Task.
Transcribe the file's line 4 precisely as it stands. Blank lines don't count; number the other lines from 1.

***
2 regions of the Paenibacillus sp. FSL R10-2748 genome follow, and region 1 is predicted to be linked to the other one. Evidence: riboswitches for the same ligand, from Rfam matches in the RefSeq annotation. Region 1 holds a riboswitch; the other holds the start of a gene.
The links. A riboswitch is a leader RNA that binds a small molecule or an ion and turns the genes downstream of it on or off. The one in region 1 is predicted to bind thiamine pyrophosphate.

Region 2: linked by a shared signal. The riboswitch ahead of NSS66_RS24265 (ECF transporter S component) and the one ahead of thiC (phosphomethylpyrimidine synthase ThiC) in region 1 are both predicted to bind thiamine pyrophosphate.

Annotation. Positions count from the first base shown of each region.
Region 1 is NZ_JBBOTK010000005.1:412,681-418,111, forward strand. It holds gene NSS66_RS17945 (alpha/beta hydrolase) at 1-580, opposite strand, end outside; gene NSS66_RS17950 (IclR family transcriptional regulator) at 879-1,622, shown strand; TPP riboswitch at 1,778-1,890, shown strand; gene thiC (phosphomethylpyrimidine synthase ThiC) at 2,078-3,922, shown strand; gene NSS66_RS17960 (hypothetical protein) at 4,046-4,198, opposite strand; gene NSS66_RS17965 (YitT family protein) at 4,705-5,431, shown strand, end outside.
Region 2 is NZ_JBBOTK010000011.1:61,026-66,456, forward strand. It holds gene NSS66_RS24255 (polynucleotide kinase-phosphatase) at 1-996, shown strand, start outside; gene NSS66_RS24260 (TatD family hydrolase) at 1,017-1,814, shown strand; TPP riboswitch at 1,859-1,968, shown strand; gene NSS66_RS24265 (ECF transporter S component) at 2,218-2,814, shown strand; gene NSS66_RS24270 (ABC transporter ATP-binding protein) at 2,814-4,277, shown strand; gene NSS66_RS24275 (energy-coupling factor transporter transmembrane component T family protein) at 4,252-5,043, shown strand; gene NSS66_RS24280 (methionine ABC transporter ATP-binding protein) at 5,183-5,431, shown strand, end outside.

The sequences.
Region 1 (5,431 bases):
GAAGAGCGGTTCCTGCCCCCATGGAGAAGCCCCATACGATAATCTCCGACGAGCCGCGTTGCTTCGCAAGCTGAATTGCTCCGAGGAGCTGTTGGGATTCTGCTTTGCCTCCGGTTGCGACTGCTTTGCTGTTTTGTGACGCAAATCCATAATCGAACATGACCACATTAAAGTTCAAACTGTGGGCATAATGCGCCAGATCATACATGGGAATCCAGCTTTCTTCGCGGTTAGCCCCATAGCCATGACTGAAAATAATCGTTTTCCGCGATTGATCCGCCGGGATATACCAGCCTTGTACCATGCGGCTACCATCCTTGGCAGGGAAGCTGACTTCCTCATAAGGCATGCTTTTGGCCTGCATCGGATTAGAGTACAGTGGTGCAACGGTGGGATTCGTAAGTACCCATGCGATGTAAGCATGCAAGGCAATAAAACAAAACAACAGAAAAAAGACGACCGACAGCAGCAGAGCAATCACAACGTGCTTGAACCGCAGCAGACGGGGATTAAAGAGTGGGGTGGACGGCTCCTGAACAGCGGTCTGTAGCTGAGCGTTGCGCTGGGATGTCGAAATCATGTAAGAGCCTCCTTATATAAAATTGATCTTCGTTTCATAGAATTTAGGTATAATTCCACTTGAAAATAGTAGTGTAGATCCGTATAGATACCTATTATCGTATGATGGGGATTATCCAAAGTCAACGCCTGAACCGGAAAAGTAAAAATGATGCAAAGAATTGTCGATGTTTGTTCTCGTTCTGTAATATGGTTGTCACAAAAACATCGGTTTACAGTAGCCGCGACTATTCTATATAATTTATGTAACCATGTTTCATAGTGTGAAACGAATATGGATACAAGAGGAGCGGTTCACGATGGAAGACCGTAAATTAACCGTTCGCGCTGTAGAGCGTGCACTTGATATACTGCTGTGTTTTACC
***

Annotation. Positions count from the first base shown of each region.